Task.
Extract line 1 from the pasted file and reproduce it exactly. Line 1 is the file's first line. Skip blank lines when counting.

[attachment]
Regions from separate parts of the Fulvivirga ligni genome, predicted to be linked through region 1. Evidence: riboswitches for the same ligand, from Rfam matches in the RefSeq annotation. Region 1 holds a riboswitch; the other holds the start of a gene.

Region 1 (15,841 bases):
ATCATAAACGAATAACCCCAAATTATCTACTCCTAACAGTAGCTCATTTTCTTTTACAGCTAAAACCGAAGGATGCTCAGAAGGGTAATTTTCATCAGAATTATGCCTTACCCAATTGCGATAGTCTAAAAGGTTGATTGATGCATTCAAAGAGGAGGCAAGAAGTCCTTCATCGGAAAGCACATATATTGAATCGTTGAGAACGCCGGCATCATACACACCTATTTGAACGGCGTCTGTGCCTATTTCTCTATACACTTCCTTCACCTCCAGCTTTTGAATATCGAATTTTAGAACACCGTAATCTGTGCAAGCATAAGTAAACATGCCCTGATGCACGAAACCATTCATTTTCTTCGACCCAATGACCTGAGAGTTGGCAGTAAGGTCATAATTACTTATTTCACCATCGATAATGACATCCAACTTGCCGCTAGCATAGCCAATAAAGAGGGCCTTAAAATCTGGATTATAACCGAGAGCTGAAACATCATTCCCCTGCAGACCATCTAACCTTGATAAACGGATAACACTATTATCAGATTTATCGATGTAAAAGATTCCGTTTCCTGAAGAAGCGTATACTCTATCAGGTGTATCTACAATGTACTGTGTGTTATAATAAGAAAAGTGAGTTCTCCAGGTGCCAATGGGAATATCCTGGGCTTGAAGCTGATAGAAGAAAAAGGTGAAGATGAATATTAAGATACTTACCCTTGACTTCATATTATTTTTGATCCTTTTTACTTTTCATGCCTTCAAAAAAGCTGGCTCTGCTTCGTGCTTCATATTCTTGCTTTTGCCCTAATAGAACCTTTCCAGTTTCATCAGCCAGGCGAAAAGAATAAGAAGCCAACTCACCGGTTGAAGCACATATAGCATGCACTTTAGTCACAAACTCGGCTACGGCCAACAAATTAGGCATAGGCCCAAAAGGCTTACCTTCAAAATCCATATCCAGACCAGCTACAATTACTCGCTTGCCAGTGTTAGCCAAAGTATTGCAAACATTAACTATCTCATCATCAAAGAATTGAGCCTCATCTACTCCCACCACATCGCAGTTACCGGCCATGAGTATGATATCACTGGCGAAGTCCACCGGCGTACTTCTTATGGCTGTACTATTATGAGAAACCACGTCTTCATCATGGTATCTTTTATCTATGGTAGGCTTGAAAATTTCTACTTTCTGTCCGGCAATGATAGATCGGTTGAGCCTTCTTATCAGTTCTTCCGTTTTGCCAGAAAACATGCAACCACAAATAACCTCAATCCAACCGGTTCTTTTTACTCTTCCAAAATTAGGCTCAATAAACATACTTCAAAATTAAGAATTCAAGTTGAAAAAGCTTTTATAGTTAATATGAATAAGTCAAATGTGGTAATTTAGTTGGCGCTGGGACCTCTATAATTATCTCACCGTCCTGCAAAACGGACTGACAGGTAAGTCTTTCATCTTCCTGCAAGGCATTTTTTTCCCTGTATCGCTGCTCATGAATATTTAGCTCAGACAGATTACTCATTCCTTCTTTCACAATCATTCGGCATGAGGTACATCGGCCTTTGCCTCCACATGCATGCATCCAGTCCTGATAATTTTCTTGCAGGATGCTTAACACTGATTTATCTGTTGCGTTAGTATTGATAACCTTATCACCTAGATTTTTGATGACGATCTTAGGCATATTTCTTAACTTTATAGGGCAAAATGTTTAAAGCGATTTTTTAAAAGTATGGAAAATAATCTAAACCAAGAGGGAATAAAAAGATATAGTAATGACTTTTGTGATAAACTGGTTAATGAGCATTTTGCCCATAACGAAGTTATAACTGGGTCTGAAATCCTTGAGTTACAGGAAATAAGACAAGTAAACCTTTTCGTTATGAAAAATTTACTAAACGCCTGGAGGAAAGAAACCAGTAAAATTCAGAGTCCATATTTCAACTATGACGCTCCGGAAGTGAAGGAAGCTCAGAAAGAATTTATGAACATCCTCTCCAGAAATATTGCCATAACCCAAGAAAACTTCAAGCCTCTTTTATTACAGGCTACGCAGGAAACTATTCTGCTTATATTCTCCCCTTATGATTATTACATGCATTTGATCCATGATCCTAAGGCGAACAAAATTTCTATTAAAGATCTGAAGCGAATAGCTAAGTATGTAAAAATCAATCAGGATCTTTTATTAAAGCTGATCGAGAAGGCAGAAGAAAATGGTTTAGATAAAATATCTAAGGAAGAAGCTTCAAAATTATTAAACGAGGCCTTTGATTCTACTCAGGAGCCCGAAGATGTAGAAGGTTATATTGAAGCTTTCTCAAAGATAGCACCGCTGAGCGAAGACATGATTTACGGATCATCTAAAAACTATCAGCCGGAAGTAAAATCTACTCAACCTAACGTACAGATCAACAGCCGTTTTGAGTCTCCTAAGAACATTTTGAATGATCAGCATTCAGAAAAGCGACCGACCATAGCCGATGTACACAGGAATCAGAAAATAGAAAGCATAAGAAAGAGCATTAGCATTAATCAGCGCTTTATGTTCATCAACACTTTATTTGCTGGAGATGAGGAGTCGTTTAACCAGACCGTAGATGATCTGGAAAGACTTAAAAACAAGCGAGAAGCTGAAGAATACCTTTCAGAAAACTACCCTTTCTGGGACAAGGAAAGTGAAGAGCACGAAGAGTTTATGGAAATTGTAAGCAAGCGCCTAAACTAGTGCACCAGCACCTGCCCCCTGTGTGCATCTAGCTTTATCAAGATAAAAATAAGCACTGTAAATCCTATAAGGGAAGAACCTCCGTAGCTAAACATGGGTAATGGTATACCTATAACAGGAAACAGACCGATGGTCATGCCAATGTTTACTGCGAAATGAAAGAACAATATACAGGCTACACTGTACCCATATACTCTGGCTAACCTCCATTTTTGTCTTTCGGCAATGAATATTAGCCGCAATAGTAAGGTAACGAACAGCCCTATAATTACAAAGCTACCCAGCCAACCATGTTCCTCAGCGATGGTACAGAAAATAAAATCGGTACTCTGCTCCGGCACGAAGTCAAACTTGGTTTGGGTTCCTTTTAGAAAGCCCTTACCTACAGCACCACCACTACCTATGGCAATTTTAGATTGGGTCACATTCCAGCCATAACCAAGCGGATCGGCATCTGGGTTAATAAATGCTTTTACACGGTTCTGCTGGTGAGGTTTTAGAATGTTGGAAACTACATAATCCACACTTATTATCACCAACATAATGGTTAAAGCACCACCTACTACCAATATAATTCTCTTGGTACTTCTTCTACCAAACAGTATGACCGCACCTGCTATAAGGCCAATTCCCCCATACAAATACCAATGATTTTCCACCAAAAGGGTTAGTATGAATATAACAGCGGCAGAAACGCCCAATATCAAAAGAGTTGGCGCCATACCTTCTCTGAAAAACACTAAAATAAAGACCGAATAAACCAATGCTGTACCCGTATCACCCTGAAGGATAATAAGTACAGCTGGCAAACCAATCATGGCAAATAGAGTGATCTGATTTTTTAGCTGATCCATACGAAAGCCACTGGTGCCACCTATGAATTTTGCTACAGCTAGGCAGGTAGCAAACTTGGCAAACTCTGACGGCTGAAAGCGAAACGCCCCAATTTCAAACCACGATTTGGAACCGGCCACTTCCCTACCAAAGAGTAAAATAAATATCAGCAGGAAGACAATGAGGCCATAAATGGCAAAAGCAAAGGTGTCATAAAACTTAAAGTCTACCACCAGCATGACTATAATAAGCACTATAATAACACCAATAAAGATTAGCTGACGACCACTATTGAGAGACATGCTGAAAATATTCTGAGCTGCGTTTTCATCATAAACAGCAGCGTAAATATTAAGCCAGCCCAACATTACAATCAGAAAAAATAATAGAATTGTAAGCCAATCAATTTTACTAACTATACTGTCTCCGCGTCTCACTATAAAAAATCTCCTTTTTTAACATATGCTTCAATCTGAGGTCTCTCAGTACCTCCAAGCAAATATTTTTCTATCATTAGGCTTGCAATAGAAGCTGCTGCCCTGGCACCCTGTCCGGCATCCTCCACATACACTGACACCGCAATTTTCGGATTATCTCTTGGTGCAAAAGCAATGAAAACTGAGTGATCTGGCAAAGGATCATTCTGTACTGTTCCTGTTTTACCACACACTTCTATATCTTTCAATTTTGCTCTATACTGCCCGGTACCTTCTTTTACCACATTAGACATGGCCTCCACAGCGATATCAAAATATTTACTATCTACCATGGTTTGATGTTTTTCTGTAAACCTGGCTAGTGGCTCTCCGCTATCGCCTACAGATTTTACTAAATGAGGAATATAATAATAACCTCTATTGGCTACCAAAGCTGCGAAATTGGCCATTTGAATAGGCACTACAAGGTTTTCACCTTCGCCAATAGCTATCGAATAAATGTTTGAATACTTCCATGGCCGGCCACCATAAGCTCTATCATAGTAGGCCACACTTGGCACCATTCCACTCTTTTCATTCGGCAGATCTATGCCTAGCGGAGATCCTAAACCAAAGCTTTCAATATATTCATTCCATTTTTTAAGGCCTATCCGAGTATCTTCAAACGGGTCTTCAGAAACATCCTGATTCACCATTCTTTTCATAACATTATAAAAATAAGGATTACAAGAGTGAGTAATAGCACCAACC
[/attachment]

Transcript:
Regions from separate parts of the Fulvivirga ligni genome, predicted to be linked through region 1. Evidence: riboswitches for the same ligand, from Rfam matches in the RefSeq annotation. Region 1 holds a riboswitch; the other holds the start of a gene.